Tax cuts: Why 600,000 in Florida risk paying more, not less, AARP says

More than 600,000 Floridians who deduct medical expenses on their taxes risk taking a nasty shot in the wallet, senior advocates say  — depending on what happens in a House-Senate conference committee that meets Wednesday to nail down a final bill on tax cuts.

Stephen Burns

It is one piece in a giant jigsaw puzzle advertised as more than $1 trillion in tax relief for companies and people, but folks like Stephen Burns figure it could actually raise their taxes by thousands of dollars a year.

Burns, 72, a retired psychiatrist who lives in Naples, said in an AARP conference call he estimates he would have owed about $1,400 more in taxes on a retirement income of about $37,000 in 2016 without being able to deduct medical costs. They added up to more than $12,000 for medicines and other expenses for himself and his wife, he said.

“It means a great deal,” he said.

Some lawmakers think a deal can be reached by week’s end, with a final version approved by both chambers as early as next week. Crunch time has arrived for details like this one.

The House version eliminates several itemized deductions including medical expenses while increasing the standard deduction. Sponsors emphasized the big picture, defending the package on the House Ways and Means website by saying it means “a typical family of four earning $59,000 (the median household income) will receive a $1,182 tax cut.”

“Our bill lowers the tax rates and increases the standard deduction so people can immediately keep more of their paychecks – instead of having to rely on a myriad of provisions that many will never use and others may use only once in their lifetime,” a Q&A from House sponsors says. “This tax relief will give families the flexibility to use their paychecks for what matters most to them every year.”

But AARP says the House plan disproportionately hurts seniors, especially those who pay for things like costly medication or long-term care. About 70 percent of  the seniors who take the deduction make $75,000 or less per year, advocates say.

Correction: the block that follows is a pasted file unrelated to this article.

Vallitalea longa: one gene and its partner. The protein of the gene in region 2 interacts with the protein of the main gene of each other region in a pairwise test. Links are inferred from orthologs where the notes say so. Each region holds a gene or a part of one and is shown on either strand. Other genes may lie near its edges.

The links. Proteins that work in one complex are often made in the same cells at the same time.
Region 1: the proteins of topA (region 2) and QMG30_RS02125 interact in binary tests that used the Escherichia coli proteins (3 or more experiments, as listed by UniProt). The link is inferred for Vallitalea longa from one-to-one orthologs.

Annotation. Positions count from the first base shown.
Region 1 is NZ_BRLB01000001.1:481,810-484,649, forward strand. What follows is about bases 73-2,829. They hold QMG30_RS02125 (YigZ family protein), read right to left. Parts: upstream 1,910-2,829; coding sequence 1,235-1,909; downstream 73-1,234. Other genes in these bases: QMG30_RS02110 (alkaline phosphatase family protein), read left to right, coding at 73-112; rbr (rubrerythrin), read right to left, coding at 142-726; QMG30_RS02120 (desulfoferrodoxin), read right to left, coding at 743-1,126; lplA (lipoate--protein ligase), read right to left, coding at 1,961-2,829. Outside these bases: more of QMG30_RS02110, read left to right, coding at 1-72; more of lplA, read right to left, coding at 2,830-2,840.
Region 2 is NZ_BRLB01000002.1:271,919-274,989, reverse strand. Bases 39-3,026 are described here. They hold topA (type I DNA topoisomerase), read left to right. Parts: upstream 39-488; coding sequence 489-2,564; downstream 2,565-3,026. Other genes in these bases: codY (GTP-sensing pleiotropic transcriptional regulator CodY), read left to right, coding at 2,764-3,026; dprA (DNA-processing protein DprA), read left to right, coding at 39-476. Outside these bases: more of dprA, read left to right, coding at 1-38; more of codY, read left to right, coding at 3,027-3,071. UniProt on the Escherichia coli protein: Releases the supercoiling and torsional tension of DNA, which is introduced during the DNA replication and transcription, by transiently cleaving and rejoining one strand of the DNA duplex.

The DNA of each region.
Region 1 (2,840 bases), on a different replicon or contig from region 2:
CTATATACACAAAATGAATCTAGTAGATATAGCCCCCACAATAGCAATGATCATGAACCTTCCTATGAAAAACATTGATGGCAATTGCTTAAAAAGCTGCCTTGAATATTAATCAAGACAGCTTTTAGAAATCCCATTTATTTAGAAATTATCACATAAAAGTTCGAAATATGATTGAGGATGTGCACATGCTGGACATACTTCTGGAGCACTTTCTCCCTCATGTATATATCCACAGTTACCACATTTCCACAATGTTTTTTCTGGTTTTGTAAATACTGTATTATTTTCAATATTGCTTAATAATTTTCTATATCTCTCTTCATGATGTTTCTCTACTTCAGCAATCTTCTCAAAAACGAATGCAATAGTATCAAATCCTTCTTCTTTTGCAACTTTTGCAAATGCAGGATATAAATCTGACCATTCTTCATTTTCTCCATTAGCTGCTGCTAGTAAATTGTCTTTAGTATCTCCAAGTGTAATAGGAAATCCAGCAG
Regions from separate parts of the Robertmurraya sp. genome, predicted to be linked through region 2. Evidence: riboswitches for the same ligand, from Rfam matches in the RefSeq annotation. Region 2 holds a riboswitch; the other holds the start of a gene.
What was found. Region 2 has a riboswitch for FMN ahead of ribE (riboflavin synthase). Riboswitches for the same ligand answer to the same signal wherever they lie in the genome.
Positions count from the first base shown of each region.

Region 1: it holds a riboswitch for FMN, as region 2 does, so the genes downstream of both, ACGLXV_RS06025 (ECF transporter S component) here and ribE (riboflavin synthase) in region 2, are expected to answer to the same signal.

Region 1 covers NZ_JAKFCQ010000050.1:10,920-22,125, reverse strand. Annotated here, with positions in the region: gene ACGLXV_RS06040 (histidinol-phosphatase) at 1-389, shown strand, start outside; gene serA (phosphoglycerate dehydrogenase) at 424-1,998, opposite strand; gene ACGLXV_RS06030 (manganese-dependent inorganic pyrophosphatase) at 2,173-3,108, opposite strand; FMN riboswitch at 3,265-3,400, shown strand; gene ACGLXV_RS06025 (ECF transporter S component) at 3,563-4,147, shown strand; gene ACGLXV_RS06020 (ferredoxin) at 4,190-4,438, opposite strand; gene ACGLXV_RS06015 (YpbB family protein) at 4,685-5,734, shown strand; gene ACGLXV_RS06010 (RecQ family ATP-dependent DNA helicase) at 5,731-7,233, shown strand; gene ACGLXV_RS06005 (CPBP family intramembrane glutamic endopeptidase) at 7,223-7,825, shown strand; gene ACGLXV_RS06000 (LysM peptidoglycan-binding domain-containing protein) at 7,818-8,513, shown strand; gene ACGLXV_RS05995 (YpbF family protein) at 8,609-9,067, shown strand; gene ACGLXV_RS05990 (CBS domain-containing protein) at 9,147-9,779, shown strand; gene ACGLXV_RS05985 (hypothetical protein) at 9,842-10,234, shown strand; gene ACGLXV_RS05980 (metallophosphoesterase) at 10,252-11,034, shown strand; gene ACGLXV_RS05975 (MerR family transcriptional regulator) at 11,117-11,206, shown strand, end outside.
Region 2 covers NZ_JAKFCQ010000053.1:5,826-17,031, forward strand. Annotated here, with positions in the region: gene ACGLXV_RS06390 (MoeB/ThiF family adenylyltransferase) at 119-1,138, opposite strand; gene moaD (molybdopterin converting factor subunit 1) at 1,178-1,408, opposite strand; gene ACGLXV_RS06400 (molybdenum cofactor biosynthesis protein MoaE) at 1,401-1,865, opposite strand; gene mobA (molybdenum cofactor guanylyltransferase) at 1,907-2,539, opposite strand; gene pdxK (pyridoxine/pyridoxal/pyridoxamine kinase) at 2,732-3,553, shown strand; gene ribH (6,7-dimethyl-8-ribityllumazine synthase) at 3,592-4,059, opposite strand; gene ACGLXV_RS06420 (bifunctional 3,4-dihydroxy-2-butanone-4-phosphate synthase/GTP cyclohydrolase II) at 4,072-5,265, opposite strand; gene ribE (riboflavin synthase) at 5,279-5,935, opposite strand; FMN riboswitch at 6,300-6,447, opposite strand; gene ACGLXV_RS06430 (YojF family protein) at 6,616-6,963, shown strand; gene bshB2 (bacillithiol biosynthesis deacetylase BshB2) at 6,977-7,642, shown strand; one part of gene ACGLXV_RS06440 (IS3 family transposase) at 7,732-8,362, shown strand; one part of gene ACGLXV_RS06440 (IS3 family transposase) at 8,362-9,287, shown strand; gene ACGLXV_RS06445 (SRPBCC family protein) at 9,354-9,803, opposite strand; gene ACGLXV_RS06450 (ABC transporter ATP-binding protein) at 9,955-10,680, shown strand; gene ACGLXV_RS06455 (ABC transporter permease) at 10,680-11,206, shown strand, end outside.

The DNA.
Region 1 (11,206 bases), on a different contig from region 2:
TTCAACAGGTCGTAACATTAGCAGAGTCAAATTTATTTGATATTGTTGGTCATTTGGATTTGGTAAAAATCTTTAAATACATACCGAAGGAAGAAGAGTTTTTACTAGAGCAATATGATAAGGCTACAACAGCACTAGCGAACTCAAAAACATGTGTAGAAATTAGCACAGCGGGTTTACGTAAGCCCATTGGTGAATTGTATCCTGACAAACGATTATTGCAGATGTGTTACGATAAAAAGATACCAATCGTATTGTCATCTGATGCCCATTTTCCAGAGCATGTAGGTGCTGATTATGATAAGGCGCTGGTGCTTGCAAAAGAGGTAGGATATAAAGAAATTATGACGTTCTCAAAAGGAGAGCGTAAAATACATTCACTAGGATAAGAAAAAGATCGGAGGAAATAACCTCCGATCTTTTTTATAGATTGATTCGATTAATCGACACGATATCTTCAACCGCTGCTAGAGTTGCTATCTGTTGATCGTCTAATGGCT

“If Congress imposes a health tax, millions of seniors would struggle to afford their medicine, and be forced to dip into their hard-earned retirement savings,” said AARP Florida State Director Jeff Johnson. “Older Floridians depend on the health tax deduction so they can afford to pay for their prescription drugs, doctors, hospitals, hearing aids and more.”

In 2014, more than 634,000 Floridians claimed the medical expense deduction, the group says.   Savings on tax bills averaged $1,500 to $2,500 a year among those in modest income brackets, officials said.

The Palm Beach Post requested a calculation of the likely “net effect” of the House bill on such seniors, factoring in elements like a higher standard deduction, and AARP officials said they were still working on that.

As of 2017, taxpayers who itemize can deduct qualified medical expenses exceeding 10 percent of their income.

The Senate bill preserves the medical deduction, even temporarily lowering the threshold to expenses exceeding 7.5 percent of income.

Any attempt to rewrite the tax code is likely to produce winners and losers, but the ouster of medical deductions hasn’t won unanimous support from taxpayer advocates.

“We definitely prefer the Senate version” on that issue, said Robert Romano, vice president of public policy for Fairfax, Va.-based Americans for Limited Government. The final bill “must include the medical deductions,” he said.